I welcome the opportunity to speak. I want to make some general points on the Bill but I also want to comment on some of the points that have been made in regard to conscience and a free vote, which I will come to later. I will begin by commending the Minister, Deputy Dermot Ahern, for the manner in which he has dealt with this legislation. This Bill must be acknowledged as a major step on a journey from intolerance to equality. It is major step towards removing the suffering of a highly significant number of men and women within the Irish population. As I said this morning on the Order of Business, when the legislation was passed in the Dáil, there were many people around Leinster House and I met a young man who, unprompted, said to me "This legislation will change my life." He meant every word of that. Clearly, this legislation will impact on the quality of people's lives in Ireland.
The Bill represents a further step in the incorporation of human rights thinking into domestic law by providing more equitable treatment of persons of different sexual orientations. It will undermine further the prejudice against gay and lesbian citizens. This Bill is by no means perfect and does not address all the issues affecting gay couples, which I regret. I hope the promised guardianship legislation will deal with some of the issues which I know will be addressed during the course of Committee Stage of this legislation.
I will recap briefly the experience both in Ireland and internationally for gay people. Secrecy and suffering is what, for generations, was offered to gay people. Many within the heterosexual majority were hardly aware of the issue, except from occasional newspaper reports cast in such coded words that readers were unclear as to why these men were going to prison. We still hear reports internationally about this happening and we have a moral obligation to continue to speak out against this, as we have done in this House recently.
The steps which lead us to this historic point are easily forgotten but they should not be. These steps were taken by individuals of courage, such as our own colleague in this House and the many members of the campaigning organisations who for so long and until relatively recently were isolated, undermined and got very little support. I am thankful that has changed. It was extraordinary to hear Senator Norris speaking about the number of people he knows who have been murdered because of their sexual orientation.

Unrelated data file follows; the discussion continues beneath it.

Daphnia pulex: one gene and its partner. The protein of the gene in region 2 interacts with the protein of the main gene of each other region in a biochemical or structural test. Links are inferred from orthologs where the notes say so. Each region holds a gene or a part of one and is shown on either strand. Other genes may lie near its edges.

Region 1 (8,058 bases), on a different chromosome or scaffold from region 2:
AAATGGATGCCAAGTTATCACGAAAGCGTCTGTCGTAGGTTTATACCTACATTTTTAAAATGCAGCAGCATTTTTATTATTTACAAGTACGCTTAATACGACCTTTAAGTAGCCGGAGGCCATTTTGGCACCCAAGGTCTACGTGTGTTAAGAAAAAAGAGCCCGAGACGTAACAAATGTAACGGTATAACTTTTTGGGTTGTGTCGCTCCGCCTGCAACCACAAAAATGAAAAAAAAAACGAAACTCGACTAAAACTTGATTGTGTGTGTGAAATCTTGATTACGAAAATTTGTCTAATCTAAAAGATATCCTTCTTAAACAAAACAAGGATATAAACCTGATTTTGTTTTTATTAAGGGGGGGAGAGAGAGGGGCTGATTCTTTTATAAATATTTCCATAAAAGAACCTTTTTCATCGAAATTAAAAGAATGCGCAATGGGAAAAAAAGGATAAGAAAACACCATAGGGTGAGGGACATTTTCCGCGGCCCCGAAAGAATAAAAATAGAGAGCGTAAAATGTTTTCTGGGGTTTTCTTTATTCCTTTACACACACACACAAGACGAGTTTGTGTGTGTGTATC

I was pleased to be in the Dáil at a time when a woman and Fianna Fáil Minister, Máire Geoghegan-Quinn, led the charge against the criminalisation of homosexuality. There is a very well known story about how two mothers of young gay men visited her, speaking with pride about their sons as any mothers would. These were not any mothers but had listened to their sons telling them about discovering they were different. They did not choose to be different and did not want to be different but it was just the way they were. It was as simple and challenging as that.
As President McAleese recently remarked, homosexuality is a discovery, not a decision, and for many it is a discovery made against a backdrop where within their immediate circle of family and friends, as well as the wider society, they have long encountered anti-gay attitudes which do little to help them deal openly and healthily with their own sexuality.
It took courage for those two young men to out themselves to their mothers and it took even more courage for the mothers to come to an understanding of what they had been told and to speak to a Minister for Justice about changing a law that made criminals out of two young men. As a woman and mother, Máire Geoghegan-Quinn identified with and sympathised with these people but the task, from a legislative perspective, was not about sympathy. Our task was not to approve what was then called a lifestyle but to legislate for the public good. We had to assess whether the law as it stood served that end. It clearly did not have a positive outcome for society and merely terrorised and criminalised people, and that led to the decriminalisation of homosexuality in this country.